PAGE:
No. I give full respect and admiration to any writer. It’s a tough, uncertain market out there, if anyone can make a living as a full time writer, then fair play to them.

Where do you find your inspiration?

This might sound corny, but it just comes to me. Obviously I plan the plot and characters, etc, but yeah, it comes from someplace. The quantum field maybe?

What was the most important thing you learned at school?

I attended a school in the east end of London. I went to school to learn. But due to the environment, it was difficult. Why? It was seen as breaking away from the fabric of that environment to have any leanings towards any sort of academia. It was very tough going to school in that atmosphere. I was basically peer pressure into being an idiot, like most of the others that were there. It didn’t sit comfortably with me. I do get annoyed when I think back to that time, a lot of wasted potential. I did eventually go onto studying for a degree, I graduated at the age of 42.

Which book would you like to have written?

1984. It’s just so cleaver and ahead of its time. Obviously Orwell had the regime of Hitler and Stalin as main focuses of influence towards the subject matter. You could apply the principles from the novel in the society we live in now. Clearly what’s happening in the world today is not as extreme as during world war two or the Soviet Union under Stalin. However, we as human beings are expected to conform and become uniform in our approach to modern day life. There’s the constant bombardment from the media, in addition to propaganda from politicians, and all the power that the big multi-national corporations weld. There’s a lot of sinister stuff going on in the world, and 1984 is still relevant today as it was way back in 1948 when it released.

What is your favourite film or TV moment of all time?

My favourite TV show of all time, I’d have to say Breaking Bad. An amazing plot from the beginning to the end.
As for film, there are so many to mention. My favourite sci-fi movie is Blade Runner, just incredible visually, a glimpse of the future that’s so scary (artificial life becoming a threat to humanity). Although I just discovered it’s actually set in this year of 2019! A bit off the mark with how Philip K Dick saw the future I think! Although it was wrote in 1968, there was a lot of space travel going on at the time. Another favourite is Saving Private Ryan. This movie really takes you on a journey and shows a glimpse of how disturbing wars are. The sacrifices that those men made during world war two were immense, and it should never be forgotten. Finally, Once Upon a Time in America. Just an amazing story that grips you, one of the best gangster movies (along with The Godfather). I could go on here, but we’ll leave it at that!!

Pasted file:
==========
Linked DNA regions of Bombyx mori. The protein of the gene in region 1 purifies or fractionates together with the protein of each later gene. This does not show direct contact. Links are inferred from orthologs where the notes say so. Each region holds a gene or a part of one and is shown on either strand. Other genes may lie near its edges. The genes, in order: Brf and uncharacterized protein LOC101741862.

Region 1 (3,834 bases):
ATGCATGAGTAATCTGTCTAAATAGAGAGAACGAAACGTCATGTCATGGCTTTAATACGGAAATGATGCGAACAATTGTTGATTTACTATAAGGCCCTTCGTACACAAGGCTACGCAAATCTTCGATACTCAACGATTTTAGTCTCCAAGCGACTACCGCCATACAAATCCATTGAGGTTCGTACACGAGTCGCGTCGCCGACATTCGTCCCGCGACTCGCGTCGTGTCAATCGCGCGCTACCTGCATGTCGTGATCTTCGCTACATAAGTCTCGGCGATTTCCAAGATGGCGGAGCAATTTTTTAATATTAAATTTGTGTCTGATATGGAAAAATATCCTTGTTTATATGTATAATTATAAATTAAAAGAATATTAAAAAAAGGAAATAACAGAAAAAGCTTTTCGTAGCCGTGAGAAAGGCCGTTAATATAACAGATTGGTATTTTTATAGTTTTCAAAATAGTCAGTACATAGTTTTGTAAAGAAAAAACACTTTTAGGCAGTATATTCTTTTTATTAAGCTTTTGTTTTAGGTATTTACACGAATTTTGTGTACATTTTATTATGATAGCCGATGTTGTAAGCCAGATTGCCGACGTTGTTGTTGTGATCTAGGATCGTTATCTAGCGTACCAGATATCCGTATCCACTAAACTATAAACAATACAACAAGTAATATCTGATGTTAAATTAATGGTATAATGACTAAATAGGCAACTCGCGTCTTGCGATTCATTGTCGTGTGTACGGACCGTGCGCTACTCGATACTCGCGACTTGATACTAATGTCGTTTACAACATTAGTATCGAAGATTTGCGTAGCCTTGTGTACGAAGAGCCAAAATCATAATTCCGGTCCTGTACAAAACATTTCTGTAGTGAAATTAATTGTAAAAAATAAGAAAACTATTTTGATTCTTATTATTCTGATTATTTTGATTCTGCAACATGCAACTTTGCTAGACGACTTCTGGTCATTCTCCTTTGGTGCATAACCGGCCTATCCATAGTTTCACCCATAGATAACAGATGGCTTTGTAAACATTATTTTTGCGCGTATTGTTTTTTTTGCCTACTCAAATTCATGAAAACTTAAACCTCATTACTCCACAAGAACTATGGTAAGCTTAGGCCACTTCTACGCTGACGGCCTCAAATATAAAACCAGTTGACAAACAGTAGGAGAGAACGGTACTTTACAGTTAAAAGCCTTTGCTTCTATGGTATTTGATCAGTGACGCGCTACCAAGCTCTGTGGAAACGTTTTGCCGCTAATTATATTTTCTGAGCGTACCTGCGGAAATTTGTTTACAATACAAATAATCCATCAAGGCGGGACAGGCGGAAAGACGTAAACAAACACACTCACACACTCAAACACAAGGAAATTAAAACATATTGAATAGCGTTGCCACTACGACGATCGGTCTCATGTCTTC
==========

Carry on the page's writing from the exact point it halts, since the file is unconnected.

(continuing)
Tea, coffee, water, juice, beer, wine or ‘other’ – what do you prefer when writing?

I do love my cups of tea (with the occasional coffee too). With a couple of biscuits thrown in too!! I have decaffeinated tea and coffee at home, too much caffeine doesn’t help me at all.

jp gadstonAre there any habits you wish you didn’t have?

I can be a bit of worrier, and also get a bit negative at times too. That’s only due to events that have happened in the past. I’m learning how to overcome this habits, and will be free of them over time. Just got to have faith in your own abilities.

If you could commit the perfect murder where would you ‘bury’ the body?

Not into murders, I’m a man of peace!!!

Where can I find out more about JP and his book?

You can find Disorder and Serfdom in paperback and Kindle format.

You can meet JP on his website here: http://jp-gadston.co.uk/

WHY ‘THE THURSDAY THRONG’?

These posts are called The Thursday Throng in honour of the throng that waits eagerly outside the book store when a new author is doing a book signing event or appearance. On this website it takes the form of a ‘Meet the Author‘ online event with some information about our author’s latest book and an interview. If you would like to take part in the Thursday Throng then why not visit Thursday Throng Author Interview Guidelines to find out more.

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Linda Parkinson-Hardman

Transformational coach and founder of the Hysterectomy Association. Professionally I'm an information scientist who specialises in the adoption and engagement of digital technologies. I am a writer and author of nine books to date, and I've edited a further seven; phew what a lot for a Thursday afternoon :-)